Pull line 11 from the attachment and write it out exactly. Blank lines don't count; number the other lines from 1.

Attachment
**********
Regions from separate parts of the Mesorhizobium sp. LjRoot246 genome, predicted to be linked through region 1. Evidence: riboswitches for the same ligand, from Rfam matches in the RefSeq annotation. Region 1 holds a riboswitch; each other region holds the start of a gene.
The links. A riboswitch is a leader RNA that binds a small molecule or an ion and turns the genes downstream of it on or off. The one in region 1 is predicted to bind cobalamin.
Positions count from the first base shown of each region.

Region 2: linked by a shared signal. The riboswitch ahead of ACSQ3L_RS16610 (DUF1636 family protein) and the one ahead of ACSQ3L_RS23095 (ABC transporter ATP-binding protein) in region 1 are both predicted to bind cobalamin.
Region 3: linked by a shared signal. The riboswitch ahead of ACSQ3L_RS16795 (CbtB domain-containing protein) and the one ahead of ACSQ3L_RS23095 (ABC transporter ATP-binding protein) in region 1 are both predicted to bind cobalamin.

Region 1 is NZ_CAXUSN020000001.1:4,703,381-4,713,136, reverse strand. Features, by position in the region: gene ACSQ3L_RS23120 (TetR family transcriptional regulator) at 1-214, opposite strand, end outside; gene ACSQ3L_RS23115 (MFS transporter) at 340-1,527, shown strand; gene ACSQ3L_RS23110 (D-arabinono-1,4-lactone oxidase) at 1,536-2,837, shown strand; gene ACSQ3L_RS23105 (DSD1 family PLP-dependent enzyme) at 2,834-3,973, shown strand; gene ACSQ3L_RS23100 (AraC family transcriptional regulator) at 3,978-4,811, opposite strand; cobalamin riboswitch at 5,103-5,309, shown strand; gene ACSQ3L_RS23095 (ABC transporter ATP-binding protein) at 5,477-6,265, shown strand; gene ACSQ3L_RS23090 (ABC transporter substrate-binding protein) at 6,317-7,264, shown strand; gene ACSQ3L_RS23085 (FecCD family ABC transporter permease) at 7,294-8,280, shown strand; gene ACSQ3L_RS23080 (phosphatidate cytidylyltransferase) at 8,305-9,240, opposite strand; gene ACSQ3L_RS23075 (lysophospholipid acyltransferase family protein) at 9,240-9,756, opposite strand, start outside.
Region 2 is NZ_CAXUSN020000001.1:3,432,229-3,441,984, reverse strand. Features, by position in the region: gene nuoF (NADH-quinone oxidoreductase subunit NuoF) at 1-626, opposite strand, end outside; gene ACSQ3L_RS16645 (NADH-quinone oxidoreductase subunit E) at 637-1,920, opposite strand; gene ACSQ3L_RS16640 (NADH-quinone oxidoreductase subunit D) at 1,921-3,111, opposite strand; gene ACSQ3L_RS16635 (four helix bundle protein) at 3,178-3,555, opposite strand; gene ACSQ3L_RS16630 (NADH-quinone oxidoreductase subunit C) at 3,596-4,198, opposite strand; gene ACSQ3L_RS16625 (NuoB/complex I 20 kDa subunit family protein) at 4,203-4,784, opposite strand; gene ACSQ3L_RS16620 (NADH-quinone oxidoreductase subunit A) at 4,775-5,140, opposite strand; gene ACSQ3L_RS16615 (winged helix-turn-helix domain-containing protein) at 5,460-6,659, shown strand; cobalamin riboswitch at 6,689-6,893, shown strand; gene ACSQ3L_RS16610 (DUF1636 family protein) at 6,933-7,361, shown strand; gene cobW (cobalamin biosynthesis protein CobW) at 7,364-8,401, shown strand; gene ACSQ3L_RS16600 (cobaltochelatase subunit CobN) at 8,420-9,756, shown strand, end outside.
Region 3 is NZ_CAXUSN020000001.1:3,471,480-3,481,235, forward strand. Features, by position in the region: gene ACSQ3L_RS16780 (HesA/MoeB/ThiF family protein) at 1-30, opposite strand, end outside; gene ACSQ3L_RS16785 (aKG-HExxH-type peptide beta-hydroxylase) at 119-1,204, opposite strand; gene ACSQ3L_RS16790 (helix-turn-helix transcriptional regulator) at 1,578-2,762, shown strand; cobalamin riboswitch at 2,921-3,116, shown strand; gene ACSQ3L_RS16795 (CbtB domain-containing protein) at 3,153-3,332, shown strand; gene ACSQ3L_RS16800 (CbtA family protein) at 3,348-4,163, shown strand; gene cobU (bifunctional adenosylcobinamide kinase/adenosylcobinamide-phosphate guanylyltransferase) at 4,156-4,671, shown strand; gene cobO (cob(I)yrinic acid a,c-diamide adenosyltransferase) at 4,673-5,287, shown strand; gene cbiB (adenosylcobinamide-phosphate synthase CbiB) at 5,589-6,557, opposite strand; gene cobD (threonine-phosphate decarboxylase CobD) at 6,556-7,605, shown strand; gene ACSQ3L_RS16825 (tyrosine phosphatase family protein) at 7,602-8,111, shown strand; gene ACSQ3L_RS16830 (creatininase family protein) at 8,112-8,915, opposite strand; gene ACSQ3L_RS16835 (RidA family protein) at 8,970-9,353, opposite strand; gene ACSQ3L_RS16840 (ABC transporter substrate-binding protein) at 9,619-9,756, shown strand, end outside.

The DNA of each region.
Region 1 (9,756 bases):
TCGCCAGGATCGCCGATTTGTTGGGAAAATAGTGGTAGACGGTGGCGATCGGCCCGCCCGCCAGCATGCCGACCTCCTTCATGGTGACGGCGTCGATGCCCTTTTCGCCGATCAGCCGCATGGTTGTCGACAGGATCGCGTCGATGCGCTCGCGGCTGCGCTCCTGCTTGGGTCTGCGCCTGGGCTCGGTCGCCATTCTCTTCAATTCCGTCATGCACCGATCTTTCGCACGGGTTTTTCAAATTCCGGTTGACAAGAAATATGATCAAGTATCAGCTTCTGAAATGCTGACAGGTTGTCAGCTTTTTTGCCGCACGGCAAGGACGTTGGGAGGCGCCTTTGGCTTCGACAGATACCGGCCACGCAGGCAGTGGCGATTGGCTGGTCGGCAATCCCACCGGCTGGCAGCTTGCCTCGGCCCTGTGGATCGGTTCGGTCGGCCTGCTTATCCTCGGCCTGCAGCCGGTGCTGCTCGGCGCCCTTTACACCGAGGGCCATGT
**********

TCGCCAGGATCGCCGATTTGTTGGGAAAATAGTGGTAGACGGTGGCGATCGGCCCGCCCGCCAGCATGCCGACCTCCTTCATGGTGACGGCGTCGATGCCCTTTTCGCCGATCAGCCGCATGGTTGTCGACAGGATCGCGTCGATGCGCTCGCGGCTGCGCTCCTGCTTGGGTCTGCGCCTGGGCTCGGTCGCCATTCTCTTCAATTCCGTCATGCACCGATCTTTCGCACGGGTTTTTCAAATTCCGGTTGACAAGAAATATGATCAAGTATCAGCTTCTGAAATGCTGACAGGTTGTCAGCTTTTTTGCCGCACGGCAAGGACGTTGGGAGGCGCCTTTGGCTTCGACAGATACCGGCCACGCAGGCAGTGGCGATTGGCTGGTCGGCAATCCCACCGGCTGGCAGCTTGCCTCGGCCCTGTGGATCGGTTCGGTCGGCCTGCTTATCCTCGGCCTGCAGCCGGTGCTGCTCGGCGCCCTTTACACCGAGGGCCATGT